Anirban Lahiri of India sealed his major debut by winning the Asian edition of International Final Qualifying. Also earning spots were Prayad Marksaeng of Thailand, Kodai Ichihara of Japan and Mardan Mamat of Singapore.
CHONBURI, Thailand -- India’s Anirban Lahiri earned his major debut at the 2012 Open Championship on March 2 after shooting a final round 5-under-par 67 to win the Asian edition of International Final Qualifying (IFQ).
Lahiri, winner of the Asian Tour’s SAIL-SBI Open in India last week, will be joined at Royal Lytham & St. Annes this July by Prayad Marksaeng, who shot Friday’s best round of 64, Kodai Ichihara of Japan and Mardan Mamat of Singapore. Mamat sealed the fourth and final spot by winning a three-way playoff against compatriot Lam Chih-Bing and Jonathan Moore of the United States.
Play was suspended for more than two and a half hours due to lightning threats with the final two groups still to finish the two-day, 36-hole event at Amata Spring Country Club.
Amongst them was two-time Asian Amateur Championship winner Hideki Matsuyama. The 20-year-old, who became the first Asian winner of the Silver Cup for low amateur at last year’s Masters Tournament, looked certain to qualify after shooting a 6-under-par 30 over the first nine holes. However, the Japanese student came unstuck with a double bogey at 16, a bogey at the 17th and a triple bogey at the 18th to finish 10th.
Lahiri shot 35 over the first nine holes before a back nine that included an eagle-3 on the 15th hole when his 5-wood approach shot landed three feet from the hole.
“It has been a childhood dream of mine. This is the third IFQ I have come for and the last couple of times I played pretty poorly. It is really nice that I have made it,” said Lahiri, who posted a 9-under-par 135 total.
The young Indian was delighted to add a major appearance to his fledgling career, which aleady includes two Asian Tour titles.
“This is something every player looks forward to. I’m glad we have this opportunity on the Asian Tour,” he said. “The fact that I have come here and won it is very special to me and I hope that I can make it a memorable one at the Open.”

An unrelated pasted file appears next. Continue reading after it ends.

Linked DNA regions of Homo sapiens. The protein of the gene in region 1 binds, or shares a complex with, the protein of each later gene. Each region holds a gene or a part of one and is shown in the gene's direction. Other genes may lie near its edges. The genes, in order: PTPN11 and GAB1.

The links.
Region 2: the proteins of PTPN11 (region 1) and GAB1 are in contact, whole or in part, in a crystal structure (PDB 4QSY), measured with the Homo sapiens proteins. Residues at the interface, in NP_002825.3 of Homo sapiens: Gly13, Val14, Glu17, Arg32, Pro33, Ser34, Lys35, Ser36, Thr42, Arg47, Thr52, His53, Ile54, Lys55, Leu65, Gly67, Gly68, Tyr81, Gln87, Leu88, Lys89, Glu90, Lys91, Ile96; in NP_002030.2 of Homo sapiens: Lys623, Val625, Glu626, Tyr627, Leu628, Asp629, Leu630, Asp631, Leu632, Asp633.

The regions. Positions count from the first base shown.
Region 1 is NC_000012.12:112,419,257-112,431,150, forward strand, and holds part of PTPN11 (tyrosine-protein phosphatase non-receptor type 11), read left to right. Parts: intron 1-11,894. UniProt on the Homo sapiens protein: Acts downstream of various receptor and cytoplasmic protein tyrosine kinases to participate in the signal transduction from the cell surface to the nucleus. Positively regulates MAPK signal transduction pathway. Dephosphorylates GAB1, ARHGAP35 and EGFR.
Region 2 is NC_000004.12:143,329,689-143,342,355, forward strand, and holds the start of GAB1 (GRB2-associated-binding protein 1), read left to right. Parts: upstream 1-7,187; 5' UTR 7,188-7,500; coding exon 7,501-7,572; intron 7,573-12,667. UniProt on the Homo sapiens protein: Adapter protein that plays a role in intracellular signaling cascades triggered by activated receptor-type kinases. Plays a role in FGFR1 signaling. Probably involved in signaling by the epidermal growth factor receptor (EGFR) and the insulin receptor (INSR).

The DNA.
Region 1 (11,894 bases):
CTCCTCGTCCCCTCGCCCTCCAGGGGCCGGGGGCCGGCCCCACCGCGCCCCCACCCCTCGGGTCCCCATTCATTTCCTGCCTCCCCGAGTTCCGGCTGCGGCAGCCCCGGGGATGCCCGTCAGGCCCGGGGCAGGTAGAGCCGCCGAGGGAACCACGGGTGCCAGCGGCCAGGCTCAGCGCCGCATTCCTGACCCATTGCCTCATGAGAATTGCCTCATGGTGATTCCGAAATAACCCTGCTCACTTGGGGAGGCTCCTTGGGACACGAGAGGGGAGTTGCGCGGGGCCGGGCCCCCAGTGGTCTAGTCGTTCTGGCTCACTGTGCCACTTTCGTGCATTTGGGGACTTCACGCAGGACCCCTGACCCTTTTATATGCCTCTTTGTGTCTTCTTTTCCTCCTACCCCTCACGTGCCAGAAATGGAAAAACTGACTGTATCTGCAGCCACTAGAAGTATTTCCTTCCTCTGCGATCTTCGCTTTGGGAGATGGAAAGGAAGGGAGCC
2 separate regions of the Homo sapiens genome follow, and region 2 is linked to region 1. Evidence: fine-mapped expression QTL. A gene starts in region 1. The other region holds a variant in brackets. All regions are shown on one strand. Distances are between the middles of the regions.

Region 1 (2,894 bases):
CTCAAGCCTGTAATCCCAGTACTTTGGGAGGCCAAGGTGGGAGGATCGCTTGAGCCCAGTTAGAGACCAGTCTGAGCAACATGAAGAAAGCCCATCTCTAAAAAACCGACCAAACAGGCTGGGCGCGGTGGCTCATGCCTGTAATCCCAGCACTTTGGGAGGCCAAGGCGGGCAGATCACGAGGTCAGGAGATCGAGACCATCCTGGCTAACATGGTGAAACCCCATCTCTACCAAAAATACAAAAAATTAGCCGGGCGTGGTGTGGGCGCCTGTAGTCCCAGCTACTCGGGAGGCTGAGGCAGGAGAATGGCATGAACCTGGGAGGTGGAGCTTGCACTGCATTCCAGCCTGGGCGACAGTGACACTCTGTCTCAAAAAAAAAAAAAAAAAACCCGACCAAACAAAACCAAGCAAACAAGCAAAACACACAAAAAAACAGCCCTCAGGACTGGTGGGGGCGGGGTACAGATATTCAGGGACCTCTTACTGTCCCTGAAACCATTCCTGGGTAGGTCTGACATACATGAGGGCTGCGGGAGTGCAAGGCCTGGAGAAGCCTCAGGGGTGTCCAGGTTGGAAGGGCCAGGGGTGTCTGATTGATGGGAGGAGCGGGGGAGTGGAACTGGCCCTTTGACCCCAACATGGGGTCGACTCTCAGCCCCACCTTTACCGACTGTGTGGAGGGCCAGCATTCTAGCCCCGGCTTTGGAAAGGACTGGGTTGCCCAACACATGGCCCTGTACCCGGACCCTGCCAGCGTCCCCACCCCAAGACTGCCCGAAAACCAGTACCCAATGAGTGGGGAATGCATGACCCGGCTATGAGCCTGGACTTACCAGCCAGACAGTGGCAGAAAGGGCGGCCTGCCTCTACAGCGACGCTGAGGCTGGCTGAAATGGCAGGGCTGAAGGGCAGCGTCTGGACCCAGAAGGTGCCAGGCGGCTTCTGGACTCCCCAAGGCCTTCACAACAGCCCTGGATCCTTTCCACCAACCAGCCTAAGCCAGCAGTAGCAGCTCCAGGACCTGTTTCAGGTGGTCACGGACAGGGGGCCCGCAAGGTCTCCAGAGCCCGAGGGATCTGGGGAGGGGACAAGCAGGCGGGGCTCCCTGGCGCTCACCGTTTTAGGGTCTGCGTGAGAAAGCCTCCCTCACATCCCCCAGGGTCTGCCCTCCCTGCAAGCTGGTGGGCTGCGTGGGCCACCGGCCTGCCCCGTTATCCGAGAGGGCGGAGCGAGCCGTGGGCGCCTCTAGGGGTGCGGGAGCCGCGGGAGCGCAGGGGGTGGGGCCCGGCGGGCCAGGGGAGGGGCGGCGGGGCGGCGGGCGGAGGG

Marksaeng, a six-time Asian Tour winner, bounced back from an opening 73 courtesy of a new driver and some good putting, including a 50-foot birdie putt from the edge of the eighth green. He will be making his fifth appearance in the Open.
“I was very lucky today because I sank all my long putts. Everything just clicked for me from my driving to my putting. It was just one of those good days. It feels great to qualify for The Open again and this time, I’ll be aiming to make the cut for the first time in my career,” said Marksaeng, who shot a flawless round highlighted by six straight birdies from the sixth hole.
Ichihara, who missed out on a fourth and final ticket to the Open by one shot last year, battled into third place with a flawless 69.
“I feel excellent. I didn’t think about last year at all. I came here with a lot of positives and I’m glad I finally made it through. I feel great and I can’t wait to play in the Open. I feel sorry for Matsuyama. He played well except for three bad holes,” said Ichihara.
Mamat, playing four groups ahead of overnight leaders Moore and Lahiri, had an agonizing three-hour wait before playing in the playoff, where he triumphed thanks to a tricky 12-foot birdie putt on the 18th hole.
“I told Lam before the playoff that no matter what, one of us has to win the playoff and I was glad I did,” said Mamat. “It is remarkable to make my third appearance in the Open.”
International Final Qualifying (IFQ) events were introduced in 2004 and are held on five continents to give more players from around the world the chance to gain direct entry into golf's oldest championship. Qualifiers already have been held in South Africa and Australia this year, and after future qualifiers are set for May 21 at Gleneagles Golf & Country Club in Dallas, Texas; and June 25 at Sunningdale Golf Club in Berkshire, England.